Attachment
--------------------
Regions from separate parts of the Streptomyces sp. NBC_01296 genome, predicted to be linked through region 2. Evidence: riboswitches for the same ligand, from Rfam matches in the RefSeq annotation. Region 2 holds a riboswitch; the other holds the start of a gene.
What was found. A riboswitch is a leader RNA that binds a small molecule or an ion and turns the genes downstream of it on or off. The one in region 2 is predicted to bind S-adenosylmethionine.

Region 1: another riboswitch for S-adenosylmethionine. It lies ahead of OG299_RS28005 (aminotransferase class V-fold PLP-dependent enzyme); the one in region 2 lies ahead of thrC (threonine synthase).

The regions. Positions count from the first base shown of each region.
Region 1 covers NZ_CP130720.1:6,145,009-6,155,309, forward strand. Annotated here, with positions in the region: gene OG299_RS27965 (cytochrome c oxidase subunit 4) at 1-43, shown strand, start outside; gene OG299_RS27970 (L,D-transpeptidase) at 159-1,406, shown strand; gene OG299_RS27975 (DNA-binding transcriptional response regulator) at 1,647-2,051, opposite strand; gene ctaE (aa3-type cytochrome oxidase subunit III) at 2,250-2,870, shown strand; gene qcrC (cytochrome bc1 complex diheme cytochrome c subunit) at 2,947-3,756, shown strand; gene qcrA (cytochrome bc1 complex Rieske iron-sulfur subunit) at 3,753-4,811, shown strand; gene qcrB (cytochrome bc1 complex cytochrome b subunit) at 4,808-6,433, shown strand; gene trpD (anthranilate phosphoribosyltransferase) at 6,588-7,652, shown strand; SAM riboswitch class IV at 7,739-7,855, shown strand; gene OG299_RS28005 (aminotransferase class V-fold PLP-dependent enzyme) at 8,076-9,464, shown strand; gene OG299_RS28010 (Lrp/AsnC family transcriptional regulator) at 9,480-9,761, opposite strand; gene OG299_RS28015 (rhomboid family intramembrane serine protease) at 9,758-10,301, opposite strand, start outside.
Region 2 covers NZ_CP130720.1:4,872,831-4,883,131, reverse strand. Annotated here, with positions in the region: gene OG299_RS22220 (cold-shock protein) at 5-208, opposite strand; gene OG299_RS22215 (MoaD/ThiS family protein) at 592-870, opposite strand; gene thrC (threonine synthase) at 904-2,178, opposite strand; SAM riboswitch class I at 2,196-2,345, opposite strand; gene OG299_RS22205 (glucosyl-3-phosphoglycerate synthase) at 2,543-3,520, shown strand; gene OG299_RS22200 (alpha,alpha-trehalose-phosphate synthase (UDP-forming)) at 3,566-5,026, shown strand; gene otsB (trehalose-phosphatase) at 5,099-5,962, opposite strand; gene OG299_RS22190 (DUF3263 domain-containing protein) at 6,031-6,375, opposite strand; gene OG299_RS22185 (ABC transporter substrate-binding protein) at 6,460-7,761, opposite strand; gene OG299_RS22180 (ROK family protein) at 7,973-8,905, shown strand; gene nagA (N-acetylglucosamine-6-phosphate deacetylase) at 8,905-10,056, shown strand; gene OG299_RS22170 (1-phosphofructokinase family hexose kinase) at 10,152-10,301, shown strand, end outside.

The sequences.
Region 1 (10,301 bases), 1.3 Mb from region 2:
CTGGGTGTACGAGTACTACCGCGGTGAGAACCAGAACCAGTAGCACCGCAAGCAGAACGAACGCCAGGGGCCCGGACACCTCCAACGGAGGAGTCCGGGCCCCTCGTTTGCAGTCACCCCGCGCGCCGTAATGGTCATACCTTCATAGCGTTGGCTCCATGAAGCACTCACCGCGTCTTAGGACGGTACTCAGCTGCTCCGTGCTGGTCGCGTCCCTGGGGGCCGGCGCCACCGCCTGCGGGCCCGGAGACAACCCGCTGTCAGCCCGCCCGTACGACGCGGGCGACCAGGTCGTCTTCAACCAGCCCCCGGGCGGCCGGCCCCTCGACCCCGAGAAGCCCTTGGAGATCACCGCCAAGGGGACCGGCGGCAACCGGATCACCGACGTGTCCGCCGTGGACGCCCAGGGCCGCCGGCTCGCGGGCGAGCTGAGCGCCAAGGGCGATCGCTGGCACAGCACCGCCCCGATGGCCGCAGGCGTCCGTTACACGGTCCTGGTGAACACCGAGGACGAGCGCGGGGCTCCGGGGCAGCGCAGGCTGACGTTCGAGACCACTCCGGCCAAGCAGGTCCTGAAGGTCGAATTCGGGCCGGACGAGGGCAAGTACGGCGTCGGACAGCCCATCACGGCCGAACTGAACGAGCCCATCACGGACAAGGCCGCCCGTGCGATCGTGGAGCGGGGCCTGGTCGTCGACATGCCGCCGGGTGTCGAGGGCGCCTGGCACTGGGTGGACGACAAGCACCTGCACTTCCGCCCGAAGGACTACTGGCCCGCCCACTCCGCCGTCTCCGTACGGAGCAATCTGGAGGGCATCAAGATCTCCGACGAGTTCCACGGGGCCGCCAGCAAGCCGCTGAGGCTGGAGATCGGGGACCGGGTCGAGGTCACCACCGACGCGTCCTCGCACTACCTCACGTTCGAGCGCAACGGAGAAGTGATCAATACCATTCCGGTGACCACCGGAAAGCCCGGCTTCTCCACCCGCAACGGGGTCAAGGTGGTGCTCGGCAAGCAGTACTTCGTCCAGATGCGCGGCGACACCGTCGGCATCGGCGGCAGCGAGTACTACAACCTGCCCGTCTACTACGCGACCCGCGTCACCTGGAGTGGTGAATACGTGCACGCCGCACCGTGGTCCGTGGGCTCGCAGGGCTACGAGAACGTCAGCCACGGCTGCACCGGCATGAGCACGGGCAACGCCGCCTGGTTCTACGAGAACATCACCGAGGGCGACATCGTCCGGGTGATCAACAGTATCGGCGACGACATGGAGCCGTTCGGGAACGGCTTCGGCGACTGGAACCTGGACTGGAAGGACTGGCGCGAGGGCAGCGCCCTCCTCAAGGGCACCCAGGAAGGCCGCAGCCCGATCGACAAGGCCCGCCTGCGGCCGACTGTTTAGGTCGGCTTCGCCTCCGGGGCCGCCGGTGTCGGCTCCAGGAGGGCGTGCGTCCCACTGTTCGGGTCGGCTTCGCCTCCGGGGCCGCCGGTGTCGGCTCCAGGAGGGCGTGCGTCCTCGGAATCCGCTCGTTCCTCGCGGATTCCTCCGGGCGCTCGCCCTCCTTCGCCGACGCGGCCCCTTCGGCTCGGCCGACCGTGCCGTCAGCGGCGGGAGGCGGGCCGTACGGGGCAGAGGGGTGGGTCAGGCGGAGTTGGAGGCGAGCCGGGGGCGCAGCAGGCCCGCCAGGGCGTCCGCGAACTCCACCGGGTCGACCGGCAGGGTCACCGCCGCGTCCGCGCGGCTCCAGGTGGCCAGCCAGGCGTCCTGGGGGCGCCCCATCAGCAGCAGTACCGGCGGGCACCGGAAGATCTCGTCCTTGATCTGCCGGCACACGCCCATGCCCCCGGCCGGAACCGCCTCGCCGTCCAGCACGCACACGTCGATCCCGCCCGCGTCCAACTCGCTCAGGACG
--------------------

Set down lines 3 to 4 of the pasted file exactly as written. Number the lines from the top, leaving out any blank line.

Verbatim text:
Region 1: another riboswitch for S-adenosylmethionine. It lies ahead of OG299_RS28005 (aminotransferase class V-fold PLP-dependent enzyme); the one in region 2 lies ahead of thrC (threonine synthase).

The regions. Positions count from the first base shown of each region.